Jones Valley and Babbitt Peak
I saw these areas to the east of Sardine Valley and saw posted turn-offs from County Rd S860 and Smithneck Rd. I thought they would be worth checking out. Brandon mentioned he saw them on posted rides and they looked like a way to increase the mileage and elevation of a ride. But he didn’t say by how much… nor did I bother look.
I decided to ride from the house, through Verdi, over Summits One and Two and onto County Rd S860 on the east side of Sardine Valley. So far a pretty standard ride. There was a switch back turn-off signed Jammer Chair Flat, this was one destination I had in mind. The road climbed to a fork, my Garmin offered little help, so I went left with the idea that this was taking me in the general direction I wanted to go. With hindsight after looking at maps and talking to a local ranger, the “right” would have led me to Jammer Chair, but the area in general was referred to as Jammer Chair.
After a chat with the local ranger supervisor he guided me to Jones Flat and Babbitt Peak. He and other rangers were on alert to find potential “sleeper” fires started in the last night’s thunderstorm. Luckily the 1.5″ inches of rain that accompanied the lightening helped suppress said “sleepers”. But they were taking no chances, they were using eyes on the ground, at the look outs and even from aircraft. I thanked him for his info, and climbed on. The roads were in fantastic shape, moderately pitched 4-12%, but you climb to 8700′.
The rewards are fantastic! 360 degree views into 3 national forests, lakes, peaks, valleys, and the greater Reno area are all in view. I learned the process of spotting and calling in fires and the Sardine Peak look out is rentable. At 8100′ how cool of an alpine bungalow would that be? Sardine Peak was on my list of places to visit today but I decided I best not push the stamina in my legs.
The descent by gravel bike was fast, the road was a little rocky to just let it rip. Interestingly Babbitt Rd is featured in dangerousroads.org but I think mostly for its scenic backroad qualities as opposed to its inherent risks. I highly recommend this side trip, out and back it adds about 12 miles and 2500′ of climbing on quality forest service roads.
Mt Lola – White Rock Lake – Webber Lake Loop
Brandon Anderson and I continued on Henness Pass Rd where we last turned off to visit Independence Lake. For whatever reason we were riding hardtails today, Brandon on his Motobecane Ti 29’r and I was on my carbon KHS 650b with dirt drop bars – our other gravel bikes. Which was great because we were tempted by the sign – Mt Lola Trail.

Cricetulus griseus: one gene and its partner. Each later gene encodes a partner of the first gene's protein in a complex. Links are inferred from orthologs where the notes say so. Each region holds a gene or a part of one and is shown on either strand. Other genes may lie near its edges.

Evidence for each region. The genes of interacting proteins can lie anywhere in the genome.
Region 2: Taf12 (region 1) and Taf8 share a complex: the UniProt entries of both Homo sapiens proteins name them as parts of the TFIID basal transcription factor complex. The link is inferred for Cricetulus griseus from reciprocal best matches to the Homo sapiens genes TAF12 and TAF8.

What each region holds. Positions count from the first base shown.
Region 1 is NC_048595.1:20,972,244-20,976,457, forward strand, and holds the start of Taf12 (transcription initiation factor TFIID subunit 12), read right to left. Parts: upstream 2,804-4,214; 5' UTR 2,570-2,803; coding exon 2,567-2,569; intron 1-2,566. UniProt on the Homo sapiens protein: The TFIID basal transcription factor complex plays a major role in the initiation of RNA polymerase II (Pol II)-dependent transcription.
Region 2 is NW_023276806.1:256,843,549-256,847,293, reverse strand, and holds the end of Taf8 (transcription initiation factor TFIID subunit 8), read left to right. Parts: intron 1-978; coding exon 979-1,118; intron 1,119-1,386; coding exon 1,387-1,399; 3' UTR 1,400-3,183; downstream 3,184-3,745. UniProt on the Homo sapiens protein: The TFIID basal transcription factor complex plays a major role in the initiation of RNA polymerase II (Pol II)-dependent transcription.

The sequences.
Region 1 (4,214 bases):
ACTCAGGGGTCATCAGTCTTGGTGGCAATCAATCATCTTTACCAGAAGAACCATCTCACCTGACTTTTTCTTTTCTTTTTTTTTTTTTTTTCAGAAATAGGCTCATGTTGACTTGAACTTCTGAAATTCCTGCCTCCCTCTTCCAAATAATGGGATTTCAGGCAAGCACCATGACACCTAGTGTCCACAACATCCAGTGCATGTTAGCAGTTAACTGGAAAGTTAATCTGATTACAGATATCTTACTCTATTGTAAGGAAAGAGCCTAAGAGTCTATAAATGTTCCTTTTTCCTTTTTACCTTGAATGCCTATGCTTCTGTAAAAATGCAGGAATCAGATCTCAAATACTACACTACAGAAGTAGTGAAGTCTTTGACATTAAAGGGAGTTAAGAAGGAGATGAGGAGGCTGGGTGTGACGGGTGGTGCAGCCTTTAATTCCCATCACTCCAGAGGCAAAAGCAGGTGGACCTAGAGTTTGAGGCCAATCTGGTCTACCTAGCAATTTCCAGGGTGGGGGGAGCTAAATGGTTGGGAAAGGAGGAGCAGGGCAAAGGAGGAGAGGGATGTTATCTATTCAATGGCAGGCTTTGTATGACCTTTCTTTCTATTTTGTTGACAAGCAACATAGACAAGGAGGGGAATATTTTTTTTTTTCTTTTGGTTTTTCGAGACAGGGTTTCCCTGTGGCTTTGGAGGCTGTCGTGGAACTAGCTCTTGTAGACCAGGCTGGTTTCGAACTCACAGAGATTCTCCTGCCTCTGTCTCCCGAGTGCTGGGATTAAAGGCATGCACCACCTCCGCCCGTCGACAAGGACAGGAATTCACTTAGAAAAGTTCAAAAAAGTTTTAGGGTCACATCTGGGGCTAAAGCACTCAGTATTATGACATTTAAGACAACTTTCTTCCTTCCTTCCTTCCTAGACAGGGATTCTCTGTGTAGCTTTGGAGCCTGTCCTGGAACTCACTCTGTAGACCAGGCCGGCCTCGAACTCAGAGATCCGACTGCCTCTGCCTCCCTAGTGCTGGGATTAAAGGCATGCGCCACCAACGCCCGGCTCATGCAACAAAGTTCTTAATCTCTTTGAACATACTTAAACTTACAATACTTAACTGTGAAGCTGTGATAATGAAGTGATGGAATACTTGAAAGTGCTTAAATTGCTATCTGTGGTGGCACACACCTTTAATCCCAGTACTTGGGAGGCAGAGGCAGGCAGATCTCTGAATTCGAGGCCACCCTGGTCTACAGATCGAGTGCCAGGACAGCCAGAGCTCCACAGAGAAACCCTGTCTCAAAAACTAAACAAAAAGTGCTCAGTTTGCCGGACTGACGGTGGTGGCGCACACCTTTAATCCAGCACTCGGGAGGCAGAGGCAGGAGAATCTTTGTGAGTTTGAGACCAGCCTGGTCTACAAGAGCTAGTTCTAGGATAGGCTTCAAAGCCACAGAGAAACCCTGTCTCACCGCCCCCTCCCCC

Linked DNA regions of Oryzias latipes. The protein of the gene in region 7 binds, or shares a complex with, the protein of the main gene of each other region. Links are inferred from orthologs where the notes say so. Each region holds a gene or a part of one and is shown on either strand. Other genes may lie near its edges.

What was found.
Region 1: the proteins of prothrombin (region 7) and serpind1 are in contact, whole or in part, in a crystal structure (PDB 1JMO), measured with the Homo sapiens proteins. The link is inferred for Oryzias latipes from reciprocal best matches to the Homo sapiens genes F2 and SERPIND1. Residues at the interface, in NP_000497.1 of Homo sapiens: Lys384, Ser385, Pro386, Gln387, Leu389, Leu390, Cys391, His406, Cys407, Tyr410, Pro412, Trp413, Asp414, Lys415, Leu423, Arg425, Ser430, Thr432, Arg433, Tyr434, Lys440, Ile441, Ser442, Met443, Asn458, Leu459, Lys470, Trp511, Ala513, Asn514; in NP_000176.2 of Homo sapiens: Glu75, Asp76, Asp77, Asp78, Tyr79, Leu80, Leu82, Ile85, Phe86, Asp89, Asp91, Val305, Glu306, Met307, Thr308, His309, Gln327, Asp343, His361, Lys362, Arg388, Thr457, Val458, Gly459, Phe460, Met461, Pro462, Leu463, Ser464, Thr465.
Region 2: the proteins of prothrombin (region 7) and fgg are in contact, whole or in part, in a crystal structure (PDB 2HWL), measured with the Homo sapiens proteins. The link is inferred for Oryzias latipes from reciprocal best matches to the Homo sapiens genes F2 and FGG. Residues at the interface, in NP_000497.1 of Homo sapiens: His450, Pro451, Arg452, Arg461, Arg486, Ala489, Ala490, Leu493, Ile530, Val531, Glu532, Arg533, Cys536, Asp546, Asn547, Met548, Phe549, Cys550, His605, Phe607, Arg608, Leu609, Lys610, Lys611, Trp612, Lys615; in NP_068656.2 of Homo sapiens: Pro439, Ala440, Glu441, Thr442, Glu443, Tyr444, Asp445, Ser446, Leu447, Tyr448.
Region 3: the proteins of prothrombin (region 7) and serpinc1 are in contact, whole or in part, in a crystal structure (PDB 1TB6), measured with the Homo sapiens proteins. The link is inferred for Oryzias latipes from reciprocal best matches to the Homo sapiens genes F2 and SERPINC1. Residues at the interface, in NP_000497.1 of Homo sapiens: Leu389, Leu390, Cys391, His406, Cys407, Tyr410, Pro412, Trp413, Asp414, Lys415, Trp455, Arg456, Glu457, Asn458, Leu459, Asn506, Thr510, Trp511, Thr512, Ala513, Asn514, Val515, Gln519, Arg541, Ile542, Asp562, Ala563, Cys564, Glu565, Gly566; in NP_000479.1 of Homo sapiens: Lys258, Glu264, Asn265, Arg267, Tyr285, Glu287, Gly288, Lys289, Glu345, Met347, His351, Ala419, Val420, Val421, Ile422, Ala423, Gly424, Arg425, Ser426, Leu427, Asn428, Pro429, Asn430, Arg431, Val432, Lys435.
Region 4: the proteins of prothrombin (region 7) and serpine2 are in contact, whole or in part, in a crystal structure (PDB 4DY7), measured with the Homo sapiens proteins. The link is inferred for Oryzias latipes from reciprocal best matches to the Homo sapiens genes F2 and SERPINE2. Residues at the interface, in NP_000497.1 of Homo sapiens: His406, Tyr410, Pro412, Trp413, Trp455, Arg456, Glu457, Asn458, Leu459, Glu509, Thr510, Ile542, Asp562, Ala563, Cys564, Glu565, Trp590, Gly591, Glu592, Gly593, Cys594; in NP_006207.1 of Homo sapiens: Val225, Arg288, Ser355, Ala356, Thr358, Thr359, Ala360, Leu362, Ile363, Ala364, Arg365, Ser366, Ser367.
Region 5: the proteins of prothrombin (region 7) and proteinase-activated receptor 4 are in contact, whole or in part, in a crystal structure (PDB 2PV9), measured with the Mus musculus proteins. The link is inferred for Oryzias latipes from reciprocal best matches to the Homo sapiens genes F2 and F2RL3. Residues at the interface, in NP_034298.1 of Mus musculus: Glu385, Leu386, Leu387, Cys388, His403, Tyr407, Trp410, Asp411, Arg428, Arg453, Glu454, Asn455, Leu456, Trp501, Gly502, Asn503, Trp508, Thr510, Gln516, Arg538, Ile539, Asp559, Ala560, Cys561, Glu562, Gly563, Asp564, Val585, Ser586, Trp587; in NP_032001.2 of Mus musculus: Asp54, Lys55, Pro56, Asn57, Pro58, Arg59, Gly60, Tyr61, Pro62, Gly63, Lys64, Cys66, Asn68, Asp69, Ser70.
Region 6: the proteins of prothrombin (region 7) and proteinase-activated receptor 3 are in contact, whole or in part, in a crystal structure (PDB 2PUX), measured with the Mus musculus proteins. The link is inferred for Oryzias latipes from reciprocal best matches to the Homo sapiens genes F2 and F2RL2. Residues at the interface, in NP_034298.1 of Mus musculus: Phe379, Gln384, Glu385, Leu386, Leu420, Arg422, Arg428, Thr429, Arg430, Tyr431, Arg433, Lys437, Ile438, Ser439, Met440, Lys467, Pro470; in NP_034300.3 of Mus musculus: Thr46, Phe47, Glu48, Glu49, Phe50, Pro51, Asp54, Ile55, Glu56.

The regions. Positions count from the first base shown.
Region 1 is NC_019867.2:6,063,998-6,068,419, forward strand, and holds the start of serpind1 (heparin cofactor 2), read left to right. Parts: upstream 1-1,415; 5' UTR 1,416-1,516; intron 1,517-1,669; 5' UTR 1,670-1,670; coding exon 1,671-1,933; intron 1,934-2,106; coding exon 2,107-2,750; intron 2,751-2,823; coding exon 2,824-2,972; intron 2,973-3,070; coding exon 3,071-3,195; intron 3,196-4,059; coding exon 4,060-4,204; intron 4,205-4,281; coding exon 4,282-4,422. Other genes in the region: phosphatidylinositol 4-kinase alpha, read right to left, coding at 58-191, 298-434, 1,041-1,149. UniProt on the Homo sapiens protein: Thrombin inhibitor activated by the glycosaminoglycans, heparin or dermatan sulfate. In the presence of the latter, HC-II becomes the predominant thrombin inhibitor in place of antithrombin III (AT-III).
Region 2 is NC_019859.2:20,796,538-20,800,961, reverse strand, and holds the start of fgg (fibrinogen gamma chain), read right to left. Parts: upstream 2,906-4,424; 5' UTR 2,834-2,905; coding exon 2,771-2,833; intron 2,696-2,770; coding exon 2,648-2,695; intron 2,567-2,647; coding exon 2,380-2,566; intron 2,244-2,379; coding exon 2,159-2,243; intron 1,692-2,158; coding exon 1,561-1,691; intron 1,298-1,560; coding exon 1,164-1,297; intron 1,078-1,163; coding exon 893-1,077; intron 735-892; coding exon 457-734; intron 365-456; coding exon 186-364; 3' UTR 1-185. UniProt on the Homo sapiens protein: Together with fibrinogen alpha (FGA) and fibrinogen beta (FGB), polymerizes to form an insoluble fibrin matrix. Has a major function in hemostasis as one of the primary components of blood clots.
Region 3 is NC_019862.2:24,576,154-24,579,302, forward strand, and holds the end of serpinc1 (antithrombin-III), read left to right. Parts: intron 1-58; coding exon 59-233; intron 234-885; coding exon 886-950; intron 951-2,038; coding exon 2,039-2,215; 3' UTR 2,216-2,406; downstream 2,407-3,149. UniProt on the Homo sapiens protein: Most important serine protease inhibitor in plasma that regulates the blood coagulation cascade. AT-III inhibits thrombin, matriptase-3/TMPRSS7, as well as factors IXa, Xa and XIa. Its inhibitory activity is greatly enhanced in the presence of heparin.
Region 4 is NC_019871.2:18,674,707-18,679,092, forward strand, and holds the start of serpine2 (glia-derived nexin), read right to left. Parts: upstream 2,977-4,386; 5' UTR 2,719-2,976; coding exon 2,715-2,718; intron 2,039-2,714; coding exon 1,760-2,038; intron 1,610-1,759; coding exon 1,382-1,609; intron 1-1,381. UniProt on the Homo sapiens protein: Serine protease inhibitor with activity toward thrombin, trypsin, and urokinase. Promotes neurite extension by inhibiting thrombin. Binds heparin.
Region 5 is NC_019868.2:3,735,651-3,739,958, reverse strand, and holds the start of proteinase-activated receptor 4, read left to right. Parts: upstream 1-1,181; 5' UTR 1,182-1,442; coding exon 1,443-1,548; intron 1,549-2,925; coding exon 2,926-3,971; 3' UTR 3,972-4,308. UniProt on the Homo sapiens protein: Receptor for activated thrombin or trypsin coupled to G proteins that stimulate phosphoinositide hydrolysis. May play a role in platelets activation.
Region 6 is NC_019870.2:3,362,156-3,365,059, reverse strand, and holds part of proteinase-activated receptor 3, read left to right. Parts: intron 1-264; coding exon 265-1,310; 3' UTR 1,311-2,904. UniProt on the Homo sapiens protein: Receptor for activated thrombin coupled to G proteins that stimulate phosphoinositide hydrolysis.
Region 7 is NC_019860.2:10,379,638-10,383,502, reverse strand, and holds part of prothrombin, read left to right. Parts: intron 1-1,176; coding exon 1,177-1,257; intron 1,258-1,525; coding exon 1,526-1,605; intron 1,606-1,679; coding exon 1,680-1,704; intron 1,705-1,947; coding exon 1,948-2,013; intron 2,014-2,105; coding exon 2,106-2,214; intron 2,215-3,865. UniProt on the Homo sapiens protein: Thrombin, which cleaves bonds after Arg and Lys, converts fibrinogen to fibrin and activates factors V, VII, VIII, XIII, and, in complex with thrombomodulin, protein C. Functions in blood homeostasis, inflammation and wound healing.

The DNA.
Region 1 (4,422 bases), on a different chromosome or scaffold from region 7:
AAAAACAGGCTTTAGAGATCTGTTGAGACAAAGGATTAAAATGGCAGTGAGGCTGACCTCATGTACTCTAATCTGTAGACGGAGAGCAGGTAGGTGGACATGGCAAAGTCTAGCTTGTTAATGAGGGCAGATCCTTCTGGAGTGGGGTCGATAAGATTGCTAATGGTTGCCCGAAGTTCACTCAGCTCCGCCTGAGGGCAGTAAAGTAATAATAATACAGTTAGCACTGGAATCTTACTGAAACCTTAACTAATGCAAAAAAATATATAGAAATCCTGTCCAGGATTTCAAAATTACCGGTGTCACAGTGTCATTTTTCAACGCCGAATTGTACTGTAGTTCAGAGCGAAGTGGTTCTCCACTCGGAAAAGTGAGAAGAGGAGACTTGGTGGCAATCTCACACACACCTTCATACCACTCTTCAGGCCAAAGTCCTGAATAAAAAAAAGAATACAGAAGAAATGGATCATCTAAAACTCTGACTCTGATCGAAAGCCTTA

The trail proved to be a real adventure on single track and dirt roads. The forested terrain was diverse. We followed Cold Stream and passed Cold Stream Meadow before the major climb to the ridge that leads to Mt. Lola. On its north facing slopes at 9000′ there was still snow. The final push to the summit was just that, a short section of hike-a-bike at 25+% grade.
The views from Mt Lola were obscured by the smoke and haze. We were hoping to escape the worst of the valley smoke but I think we had to overly convince ourselves that we were doing so. I was feeling a bit ill and I attributed it to the smoke.
The descent off Lola was more of a hike than a ride. The trail was steep, narrow, rocky, and loose. What more could you ask for? We had views of rocky lake basins and lush wild flowers to entertain us on the descent. White Rock Lake was in view and we were planning a swim.
White Rock Lake is remote, or at least in its feeling. While the roads to the lake are pretty good dirt roads the roads around the lake require 4 wheel drive with extra clearance. Brandon had visited this spot on a rock climbing trip a lifetime ago. The only other folks we saw were a father and son fishing from a small boat. The swim was fantastic! It was totally worth bringing trunks and a towel to swim in this clear cool alpine lake.
The roads between White Rock and Webber Lakes were in good shape, downhill, and fast. There was a bit of navigating but eventually our route was confirmed by signs to Webber Lake and Jackson Meadows Rd. The last 8 miles were on paved Jackson Meadows Rd.
After studying the maps around this loop I have a much greater appreciation for the area. Mt Lola is one ride to the west of Independence Lake. Fordyce and Meadow Lakes are only short adventures away. I have be warned against Warren Lake Trail. Inside the loop is Perazzo Canyon and Meadows with their host of roads to explore.
Between Lake Davis and Frenchman Lake
After riding between Lake Davis and Antelope Lake and exploring around Frenchman Lake my thoughts lead me to doing a tour in a big triangle between the three or even a diamond from Bocca/Stampede Reservoirs. Thus I was inspired to check out a route primarily on Dixie Valley Rd between Lake Davis and Frenchman Lake.
Brandon and I made a loop out of this route from CA Highway 70 in Sierra Valley. We climbed Beckworth-Genessee Rd through Crocker Meadow to Red Clover Meadow. There appears to be alternate routes going up the east side of Dotta Canyon. We followed Dixie Creek to Dixie Valley and Dixie Valley Rd. Surprisingly this area is well populated with a wide variety of homes. As a result Dixie Valley Rd is well maintained.
Once we were in sight of Frenchman Lake the navigation got a little tricky. We made our way to Dotta-Guidici-Trocci Rd which lead us though a private bird hunting club. While we were not there to hunt or bother any birds we quickly made our way to Harrison Ranch Rd and onto the Feather River Highway. The Plumas National Forest has a lot to offer the gravel grinder/adventure cyclist/bikepacker.